Google is being continuously pushed by its investors to reveal more about its lobbying efforts. Walden Asset Management, a company that owns Google shares, have put forward a lobbying disclosure proposal, a vote on which is going to be cast in the company’s annual shareholders meeting scheduled for Wednesday, says a report from CNN.
Proposal unlikely to be approved
Google has argued against the latest proposal from Walden Asset Management to disclose more regarding its lobbying expenses. The company claimed that such an effort would be “impractical and burdensome.” It seems highly unlikely that such a demand would be approved anytime soon, as Google’s executives own a majority of the shares in the company. However, it is expected that the proposal would put some amount of public pressure on the search giant.
In essence, the continuing debate on lobbying focuses on the company’s relationship with U.S. Chamber of Commerce. According to Tim Smith of Walden Asset, the search giant’s claim of ‘protecting the environment’ conflicts with the fact that it is still funding the Chamber, which has spent more than $1 billion for campaigns against the Environmental Protection Agency and to hinder efforts aimed at preventing the climate change. Other companies such as Apple and Nike publicly voiced their opinion against the Chamber’s anti-climate policies. Moreover, Apple also cancelled its membership with the business organization.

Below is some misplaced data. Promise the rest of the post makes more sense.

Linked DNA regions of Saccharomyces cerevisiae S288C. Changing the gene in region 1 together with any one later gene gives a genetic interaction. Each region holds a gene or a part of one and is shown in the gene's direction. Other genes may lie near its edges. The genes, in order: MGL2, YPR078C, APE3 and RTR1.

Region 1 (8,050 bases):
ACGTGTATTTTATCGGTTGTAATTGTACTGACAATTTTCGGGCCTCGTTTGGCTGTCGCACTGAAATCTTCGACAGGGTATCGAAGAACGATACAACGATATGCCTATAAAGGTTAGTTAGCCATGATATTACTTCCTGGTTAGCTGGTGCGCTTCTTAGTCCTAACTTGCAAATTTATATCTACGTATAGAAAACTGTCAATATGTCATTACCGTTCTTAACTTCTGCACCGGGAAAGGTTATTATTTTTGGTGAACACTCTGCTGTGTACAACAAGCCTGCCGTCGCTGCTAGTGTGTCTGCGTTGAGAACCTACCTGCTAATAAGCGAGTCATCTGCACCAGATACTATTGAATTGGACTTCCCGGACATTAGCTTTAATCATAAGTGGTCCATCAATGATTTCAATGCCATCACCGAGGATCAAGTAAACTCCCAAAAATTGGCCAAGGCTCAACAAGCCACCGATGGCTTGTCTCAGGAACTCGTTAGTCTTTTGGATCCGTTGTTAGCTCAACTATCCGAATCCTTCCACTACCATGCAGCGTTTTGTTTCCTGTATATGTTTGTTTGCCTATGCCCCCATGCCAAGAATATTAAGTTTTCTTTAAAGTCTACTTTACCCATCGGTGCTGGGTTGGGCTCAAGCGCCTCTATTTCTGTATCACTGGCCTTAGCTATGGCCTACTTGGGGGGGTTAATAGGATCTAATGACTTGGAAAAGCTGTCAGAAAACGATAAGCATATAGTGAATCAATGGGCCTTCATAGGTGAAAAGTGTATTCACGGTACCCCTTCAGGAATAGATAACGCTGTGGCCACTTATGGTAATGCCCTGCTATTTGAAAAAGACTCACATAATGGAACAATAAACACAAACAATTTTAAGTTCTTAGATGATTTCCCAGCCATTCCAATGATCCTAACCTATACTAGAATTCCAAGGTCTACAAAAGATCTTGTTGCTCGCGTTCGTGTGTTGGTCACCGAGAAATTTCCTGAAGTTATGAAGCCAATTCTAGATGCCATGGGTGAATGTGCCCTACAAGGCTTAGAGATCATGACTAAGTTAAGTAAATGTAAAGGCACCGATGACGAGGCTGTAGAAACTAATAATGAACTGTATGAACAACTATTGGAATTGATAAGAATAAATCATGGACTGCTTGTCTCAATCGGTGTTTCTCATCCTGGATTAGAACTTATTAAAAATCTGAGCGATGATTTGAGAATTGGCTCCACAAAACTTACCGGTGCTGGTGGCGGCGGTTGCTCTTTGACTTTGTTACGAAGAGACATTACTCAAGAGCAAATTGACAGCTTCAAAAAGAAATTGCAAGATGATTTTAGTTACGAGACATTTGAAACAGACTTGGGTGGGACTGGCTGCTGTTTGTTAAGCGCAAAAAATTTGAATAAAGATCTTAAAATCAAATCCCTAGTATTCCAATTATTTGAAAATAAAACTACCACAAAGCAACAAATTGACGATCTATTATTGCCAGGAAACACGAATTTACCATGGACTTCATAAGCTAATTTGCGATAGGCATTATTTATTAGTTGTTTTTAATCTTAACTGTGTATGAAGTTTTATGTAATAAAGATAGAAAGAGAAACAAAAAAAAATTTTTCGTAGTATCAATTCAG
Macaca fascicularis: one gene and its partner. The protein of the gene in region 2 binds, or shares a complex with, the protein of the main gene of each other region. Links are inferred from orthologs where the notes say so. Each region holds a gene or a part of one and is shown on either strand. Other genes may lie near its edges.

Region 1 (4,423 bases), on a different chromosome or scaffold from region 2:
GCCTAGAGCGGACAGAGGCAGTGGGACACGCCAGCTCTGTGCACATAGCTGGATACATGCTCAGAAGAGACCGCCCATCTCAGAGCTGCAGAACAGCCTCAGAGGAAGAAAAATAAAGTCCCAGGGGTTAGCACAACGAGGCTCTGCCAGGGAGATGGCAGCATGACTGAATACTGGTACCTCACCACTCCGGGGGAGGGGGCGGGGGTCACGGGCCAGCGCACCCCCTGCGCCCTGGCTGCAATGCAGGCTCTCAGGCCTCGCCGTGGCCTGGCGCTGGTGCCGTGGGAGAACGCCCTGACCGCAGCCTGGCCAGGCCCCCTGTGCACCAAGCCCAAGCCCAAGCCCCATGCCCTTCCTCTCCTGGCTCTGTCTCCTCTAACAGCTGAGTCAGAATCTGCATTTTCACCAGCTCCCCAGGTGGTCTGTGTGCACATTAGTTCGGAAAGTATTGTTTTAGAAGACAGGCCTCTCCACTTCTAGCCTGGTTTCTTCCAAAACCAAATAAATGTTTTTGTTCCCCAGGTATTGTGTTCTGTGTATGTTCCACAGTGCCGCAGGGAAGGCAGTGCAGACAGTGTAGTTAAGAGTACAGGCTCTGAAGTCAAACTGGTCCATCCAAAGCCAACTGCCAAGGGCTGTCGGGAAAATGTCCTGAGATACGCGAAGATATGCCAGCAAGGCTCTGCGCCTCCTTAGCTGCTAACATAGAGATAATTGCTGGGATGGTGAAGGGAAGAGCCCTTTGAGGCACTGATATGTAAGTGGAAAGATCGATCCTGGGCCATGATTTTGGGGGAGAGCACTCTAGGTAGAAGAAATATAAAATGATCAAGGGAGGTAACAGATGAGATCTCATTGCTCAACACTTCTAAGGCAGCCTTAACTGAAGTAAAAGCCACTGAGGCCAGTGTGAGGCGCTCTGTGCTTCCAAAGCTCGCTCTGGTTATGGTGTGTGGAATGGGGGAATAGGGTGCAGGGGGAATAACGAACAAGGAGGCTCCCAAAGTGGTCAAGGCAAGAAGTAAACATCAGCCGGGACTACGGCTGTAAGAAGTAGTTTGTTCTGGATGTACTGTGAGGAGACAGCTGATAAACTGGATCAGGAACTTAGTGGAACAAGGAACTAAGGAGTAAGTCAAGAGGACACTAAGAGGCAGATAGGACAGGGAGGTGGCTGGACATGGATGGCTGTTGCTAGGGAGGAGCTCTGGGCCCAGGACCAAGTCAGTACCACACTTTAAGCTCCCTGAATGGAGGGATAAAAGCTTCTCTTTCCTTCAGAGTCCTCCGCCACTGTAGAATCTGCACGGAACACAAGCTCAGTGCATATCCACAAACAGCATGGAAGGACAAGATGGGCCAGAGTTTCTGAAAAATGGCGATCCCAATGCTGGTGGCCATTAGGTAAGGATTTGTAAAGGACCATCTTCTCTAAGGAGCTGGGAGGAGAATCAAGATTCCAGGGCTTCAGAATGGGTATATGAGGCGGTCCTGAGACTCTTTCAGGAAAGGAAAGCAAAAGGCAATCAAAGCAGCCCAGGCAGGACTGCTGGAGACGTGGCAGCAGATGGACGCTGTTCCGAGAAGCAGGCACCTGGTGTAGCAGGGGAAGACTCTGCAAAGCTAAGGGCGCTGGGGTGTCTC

Google spends big on lobbying
The search giant does spend some big bucks on politics, having spent more than $60 million on lobbying efforts just in Washington since President Obama took office. Moreover, the company also provides financial support to about 140 dark money trade-groups and non-profit organizations, including the Chamber of Commerce.
Thus, given the facts and Google’s stance to make information widely available, it seems interesting that the company is shying away from being more transparent. This lack of openness threatens the company’s brand integrity, especially when other companies in the tech world, such as Microsoft, have started publishing a breakdown of their money that goes to politics and non-profits.
Last year, a similar proposal was filed at the Google shareholders meeting, in which about 8% of the investors voted ‘yes.’ Though, this seems a small number, it is actually very high considering the small amount of investors that choose to vote. As a result, a few months later, Google left the American Legislative Exchange Council that opposes many of Google’s stances regarding environment, equality, etc. That said, in order for investors to be completely sure about the integrity of the company’s brand, Google needs to be more transparent about its lobbying expenditures and motives.